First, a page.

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Home > News > April 2004 > 16-Apr-2004

National conflict resolution training begins for NHS frontline staff

The largest ever national training exercise in the 56 year history of the NHS has started this month, aiming to help 730,000 frontline staff deal with the problem of violence and abuse in the workplace.

Conflict Resolution Training will be available to all NHS frontline staff including doctors, nurses, paramedics and receptionists, and all those who come in to regular contact with the public in the course of their jobs. The one-day course will teach staff and professionals in how to defuse potentially violent situations.

The first courses started this month and will took place at the new NHS Security Management Service (NHS SMS) Training Centre in Coventry.

The Conflict Resolution Training Course will include:

  • How to recognise potentially violent situations
  • Verbal and non-verbal communication skills i.e. body language
  • Cultural awareness skills

The new training centre for NHS Security Management will not only train NHS staff in conflict resolution but will train the new Local Security Management Specialists (LSMS) who will investigate incidents of violence against staff in their designated health body.

Jim Gee, Chief Executive of the NHS SMS said, "Violence against NHS staff is inexcusable and will not be tolerated. Conflict Resolution Training allows those on the frontline to protect themselves and their colleagues without resorting to physical restraint. Although we have introduced a number of security measures that will protect staff from attack, we believe that it is important to empower and give them the skills they need to control and defuse potentially violent situations. The majority of the public would not dream of attacking any member of NHS staff. Our intention is to fully protect them from the minority who would."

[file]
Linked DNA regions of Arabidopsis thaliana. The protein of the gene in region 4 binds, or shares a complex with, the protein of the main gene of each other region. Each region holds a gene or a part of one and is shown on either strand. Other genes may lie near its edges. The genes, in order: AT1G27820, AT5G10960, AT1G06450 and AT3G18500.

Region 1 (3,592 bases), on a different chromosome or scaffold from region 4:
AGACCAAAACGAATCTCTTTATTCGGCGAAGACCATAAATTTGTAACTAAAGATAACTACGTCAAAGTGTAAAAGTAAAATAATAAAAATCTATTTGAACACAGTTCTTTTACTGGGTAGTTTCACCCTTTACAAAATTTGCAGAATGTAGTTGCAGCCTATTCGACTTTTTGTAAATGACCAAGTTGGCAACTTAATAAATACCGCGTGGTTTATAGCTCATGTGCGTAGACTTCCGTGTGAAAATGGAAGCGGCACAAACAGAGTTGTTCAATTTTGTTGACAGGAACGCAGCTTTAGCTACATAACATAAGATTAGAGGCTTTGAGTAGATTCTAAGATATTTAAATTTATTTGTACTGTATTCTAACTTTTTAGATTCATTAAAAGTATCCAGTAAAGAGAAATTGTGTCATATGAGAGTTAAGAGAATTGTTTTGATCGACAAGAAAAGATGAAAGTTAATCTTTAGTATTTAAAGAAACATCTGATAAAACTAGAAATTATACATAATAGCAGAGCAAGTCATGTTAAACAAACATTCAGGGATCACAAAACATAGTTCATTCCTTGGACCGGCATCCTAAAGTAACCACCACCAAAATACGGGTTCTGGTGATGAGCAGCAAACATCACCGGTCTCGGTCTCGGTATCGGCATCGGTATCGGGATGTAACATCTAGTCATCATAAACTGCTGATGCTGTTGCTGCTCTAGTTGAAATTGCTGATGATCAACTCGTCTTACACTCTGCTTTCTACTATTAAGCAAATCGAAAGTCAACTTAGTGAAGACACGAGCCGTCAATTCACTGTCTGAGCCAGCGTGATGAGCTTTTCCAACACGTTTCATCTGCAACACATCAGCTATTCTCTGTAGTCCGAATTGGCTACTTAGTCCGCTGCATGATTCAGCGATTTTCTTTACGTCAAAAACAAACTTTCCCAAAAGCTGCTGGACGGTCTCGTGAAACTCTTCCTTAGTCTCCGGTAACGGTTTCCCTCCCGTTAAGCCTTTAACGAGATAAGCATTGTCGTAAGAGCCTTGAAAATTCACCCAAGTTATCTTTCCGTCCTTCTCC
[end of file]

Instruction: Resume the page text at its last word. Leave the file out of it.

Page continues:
Bill Darling, Chair of the NHS SMS commented, "Over the last few years we have seen a steady rise in the number of reported incidents of violence in the NHS. This is clearly unacceptable. With the opening of our new training centre in security management and the beginning of the Conflict Resolution Training we are seeing some of the necessary measures being established to tackle the problem."

Doug Holloway, an Ambulance Officer with the Hereford and Worcester Ambulance Service, has experienced a number of incidents involving himself and colleagues. Doug took part in one of the course pilots, and said: "The course is very interesting and I thoroughly enjoyed it - very informative. I honestly believe people coming into the NHS will really benefit from the course, particularly younger staff who might not know how to deal with people threatening them or becoming abusive. People who have been around in the NHS a long time tend to learn by experience how to deal with the threat of violence. This course helps people look for the signs so an incident doesn't jump out at them. It helps you speak in a different way to people, read the signs of how someone is reacting to what is happening or what is being said to them and that could lead to a lot of incidents being avoided altogether."

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